So I go in on Monday and I’ve barely had time to even think about that whole crazy thing with Marc and Wendy, and now I’m pulling into the parking garage and wondering whether I should have denounced them, and if they were going to denounce me before I could. Not to mention the fact that that obnoxious jerk Gerald had parked in my parking spot again, and I knew he was going to say he forgot, but I know he’s not forgetting. I know he’s doing it on purpose.

Geez Louise: Maybe I oughta denounce that guy, huh? For being a big jerk!

When I got to our floor, I could tell right away that something was going on. Three Gray Suits were making their way from desk to desk, telling everybody to report immediately to the conference room for a surprise meeting! It had all the markings of an Emergency Discipline Council, and my first thought was that whoever had been taking Elaine’s yogurt from the mini-fridge was about to get some well-deserved comeuppance.

But of course snack-theft does not rise to the level of Gray Suits, does it? This had to be about Marc and Wendy! Either they were about to come in for Discipline . . . or I was.

I made my way slowly to the conference room, walking very unsteadily even though I was wearing my most sensible pumps. I would know right away, as soon as I got in there—as soon as I saw the look on beloved and esteemed Sector Foreman and First Officer Brett’s face.

But he wasn’t there. Brett was nowhere to be seen.

And here’s the craziest part: When everyone was gathered around the table, one of the Gray Suits cleared his throat noisily and goes, “Brett Anderson never existed. There was never a Brett Anderson. Repeat that please.”

We did, of course. What are we going to do—not repeat a direct Brain Housekeeping command from a Gray Suit standing right in front of us?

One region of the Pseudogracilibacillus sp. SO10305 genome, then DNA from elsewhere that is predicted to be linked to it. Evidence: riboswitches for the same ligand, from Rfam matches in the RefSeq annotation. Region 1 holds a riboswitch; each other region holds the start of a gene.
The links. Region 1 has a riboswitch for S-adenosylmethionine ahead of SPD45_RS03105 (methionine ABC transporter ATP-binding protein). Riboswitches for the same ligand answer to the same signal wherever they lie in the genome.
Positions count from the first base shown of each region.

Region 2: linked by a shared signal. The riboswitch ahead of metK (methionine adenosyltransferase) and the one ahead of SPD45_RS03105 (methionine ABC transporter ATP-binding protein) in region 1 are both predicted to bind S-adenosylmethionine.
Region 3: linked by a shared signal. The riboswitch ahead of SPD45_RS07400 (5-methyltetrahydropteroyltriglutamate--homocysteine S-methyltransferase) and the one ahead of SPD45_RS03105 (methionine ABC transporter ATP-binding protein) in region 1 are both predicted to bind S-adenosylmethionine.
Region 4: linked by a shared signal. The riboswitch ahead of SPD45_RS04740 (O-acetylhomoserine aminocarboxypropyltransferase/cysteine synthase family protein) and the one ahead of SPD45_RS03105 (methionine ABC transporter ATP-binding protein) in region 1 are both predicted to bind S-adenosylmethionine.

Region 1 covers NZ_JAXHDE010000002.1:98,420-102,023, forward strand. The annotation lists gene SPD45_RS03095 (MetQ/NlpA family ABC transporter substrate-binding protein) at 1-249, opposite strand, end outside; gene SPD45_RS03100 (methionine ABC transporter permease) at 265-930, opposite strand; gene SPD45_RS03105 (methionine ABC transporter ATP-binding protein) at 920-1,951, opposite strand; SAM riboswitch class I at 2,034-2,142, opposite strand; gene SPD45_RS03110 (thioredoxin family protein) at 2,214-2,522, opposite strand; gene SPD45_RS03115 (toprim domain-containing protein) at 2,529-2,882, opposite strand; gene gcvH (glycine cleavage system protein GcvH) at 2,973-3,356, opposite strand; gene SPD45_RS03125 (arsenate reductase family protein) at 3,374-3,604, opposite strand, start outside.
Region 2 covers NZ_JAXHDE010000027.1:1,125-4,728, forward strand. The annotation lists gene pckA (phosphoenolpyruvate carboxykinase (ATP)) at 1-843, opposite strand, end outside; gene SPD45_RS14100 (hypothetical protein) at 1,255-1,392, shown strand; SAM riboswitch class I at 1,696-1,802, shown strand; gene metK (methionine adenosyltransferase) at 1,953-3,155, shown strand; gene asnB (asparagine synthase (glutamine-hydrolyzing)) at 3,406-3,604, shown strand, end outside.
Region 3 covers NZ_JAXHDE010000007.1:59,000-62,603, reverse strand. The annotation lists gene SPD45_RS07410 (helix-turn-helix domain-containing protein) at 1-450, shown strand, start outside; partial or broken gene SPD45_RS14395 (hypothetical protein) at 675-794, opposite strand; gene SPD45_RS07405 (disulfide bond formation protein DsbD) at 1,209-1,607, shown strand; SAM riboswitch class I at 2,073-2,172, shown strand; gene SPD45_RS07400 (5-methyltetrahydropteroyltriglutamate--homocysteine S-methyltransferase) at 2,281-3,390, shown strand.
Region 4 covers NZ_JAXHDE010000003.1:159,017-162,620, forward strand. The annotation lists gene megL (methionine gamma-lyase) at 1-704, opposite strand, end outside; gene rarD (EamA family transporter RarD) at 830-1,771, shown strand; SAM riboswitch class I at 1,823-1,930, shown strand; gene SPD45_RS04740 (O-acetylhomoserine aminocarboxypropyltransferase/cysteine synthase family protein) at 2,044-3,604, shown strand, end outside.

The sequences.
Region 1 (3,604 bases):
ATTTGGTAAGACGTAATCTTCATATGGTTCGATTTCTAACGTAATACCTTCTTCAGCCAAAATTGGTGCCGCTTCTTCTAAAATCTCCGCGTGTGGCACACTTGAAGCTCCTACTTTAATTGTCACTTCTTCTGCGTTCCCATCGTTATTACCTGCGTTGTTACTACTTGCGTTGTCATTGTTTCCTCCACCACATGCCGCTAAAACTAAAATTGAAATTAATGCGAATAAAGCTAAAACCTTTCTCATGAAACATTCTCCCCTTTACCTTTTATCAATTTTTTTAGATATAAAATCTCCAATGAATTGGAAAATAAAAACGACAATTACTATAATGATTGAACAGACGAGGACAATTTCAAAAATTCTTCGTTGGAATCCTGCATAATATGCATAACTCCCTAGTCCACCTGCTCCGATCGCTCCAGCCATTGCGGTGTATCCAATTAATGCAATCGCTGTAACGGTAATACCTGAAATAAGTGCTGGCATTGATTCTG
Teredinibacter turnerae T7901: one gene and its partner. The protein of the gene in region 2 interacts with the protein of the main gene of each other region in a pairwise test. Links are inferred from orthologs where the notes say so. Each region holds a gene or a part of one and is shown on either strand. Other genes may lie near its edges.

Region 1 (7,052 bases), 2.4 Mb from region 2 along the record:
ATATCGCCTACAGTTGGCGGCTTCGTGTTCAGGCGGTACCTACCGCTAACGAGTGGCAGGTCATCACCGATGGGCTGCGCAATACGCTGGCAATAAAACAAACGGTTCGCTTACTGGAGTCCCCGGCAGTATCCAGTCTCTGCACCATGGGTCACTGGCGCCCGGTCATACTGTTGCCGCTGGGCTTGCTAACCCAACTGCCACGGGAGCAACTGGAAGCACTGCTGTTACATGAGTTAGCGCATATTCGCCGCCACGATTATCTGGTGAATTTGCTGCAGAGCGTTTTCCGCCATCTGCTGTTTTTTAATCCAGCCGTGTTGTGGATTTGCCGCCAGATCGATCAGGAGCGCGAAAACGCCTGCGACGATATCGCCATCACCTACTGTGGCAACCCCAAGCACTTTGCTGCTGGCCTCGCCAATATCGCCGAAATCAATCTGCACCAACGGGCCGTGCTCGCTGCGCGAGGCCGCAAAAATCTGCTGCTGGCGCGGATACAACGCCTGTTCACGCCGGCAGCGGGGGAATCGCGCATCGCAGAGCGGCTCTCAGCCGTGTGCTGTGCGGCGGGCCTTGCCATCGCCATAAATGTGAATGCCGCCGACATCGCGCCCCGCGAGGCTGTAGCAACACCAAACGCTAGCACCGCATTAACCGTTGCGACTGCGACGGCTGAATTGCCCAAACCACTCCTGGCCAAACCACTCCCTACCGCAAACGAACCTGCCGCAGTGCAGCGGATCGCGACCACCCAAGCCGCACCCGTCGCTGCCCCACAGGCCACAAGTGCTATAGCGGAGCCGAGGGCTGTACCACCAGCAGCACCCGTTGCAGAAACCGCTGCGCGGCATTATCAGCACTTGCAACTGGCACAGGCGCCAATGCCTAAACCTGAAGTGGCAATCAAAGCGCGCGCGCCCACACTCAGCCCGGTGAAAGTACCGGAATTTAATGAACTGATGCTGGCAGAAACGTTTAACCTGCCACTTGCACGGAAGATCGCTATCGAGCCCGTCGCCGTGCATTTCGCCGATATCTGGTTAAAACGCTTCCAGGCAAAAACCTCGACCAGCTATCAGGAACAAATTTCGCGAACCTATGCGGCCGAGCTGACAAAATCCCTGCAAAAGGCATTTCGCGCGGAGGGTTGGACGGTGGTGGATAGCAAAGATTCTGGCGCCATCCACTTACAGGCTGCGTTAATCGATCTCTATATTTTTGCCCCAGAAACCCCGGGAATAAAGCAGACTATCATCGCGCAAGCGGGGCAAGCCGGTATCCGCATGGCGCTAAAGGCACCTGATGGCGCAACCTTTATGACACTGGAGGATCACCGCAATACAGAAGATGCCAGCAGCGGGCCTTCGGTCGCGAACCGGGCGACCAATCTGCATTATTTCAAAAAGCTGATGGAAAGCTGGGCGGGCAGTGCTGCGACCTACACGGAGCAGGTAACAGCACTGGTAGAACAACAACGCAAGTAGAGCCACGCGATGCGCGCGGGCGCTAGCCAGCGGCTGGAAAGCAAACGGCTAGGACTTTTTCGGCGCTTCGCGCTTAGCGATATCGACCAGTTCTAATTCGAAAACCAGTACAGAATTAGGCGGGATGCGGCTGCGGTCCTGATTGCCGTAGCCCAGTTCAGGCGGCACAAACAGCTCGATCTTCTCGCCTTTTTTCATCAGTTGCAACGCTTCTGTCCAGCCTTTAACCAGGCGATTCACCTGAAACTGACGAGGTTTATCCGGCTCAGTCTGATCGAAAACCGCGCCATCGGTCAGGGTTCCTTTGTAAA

“Brett Anderson never existed,” we all intoned. “There was never a Brett Anderson.”

This was frikkin’ wild! Beloved Supervisor Brett had been denounced. He was either dead or on the way to a Prison Island. Soon enough, the guys from Redaction slipped out of the meeting to go start removing all references to Brett Anderson from the office documents. (I, myself, stopped knowing who he was, and do not now know anyone by that name, so please don’t ask.)

I snuck a quick secret peek at Marc and Wendy, but they didn’t even look at me—they were too busy being super excited. They had done it. Their coup had worked! They were going to take over the office. Soon they would start striking like tigers, or biting like frogs, or whatever it is that came next in their scheme.

“The Sector Foreman and First Officer of this Sector,” said the Gray Suit, “The only one who has ever been or will . . .” And he paused, and I totally saw both Marc and Wendy step forward, and I thought, uh-oh! Awkward! “The only Foreman and First Officer of this Sector . . . is Janet Farley.”

Oh. Oh boy.

The room was silent . . . until my friend Elaine started clapping, bless her heart, and then someone else did, and suddenly the room was full of clapping, and people saying, “Janet is our beloved Sector Foreman and First Officer. Janet Farley has always been our beloved Sector Foreman!”

You can only imagine how I felt. What an incredible honor! What an enormous amount of responsibility that has to be discharged in exactly the right way to avoid being denounced or murdered! What a—what a—what an absolute thrill!


When the party was over, I went down to Parking Level 6, and back to that little shed, where no one ever goes. And—you want to hear just the zaniest thing? I started weeping for some reason, and then I sat there weeping, all alone, for a long long time.

Ben H. Winters

Ben Winters. Photo credit Nicola Goode. A middle-aged white man with glasses, dark brown hair, and a kind of classically nerdy look about him, in a blue-and-green patterned dress shirt, smiling and gazing awkwardly toward the camera.

Ben H. Winters’ most recent novel is The Quiet Boy (Mulholland/Little, Brown). He is the author of many previous works of fiction, including Golden State, the New York Times bestselling Underground Airlines, The Last Policeman and its two sequels, the horror novel Bedbugs, and several works for young readers. His first novel, Sense and Sensibility and Sea Monsters, was also a New York Times bestseller. Ben has won the Edgar Award for mystery writing, the Philip K. Dick award in science fiction, the Sidewise Award for alternate history, and France’s Grand Prix de L’Imaginaire. He writes frequently for New York Times Book Review. In TV, he was a producer on the FX show Legion and the upcoming Apple+ show Manhunt, and he is presently working as creator and executive producer of The Never Game, upcoming on CBS. He lives in LA with his family.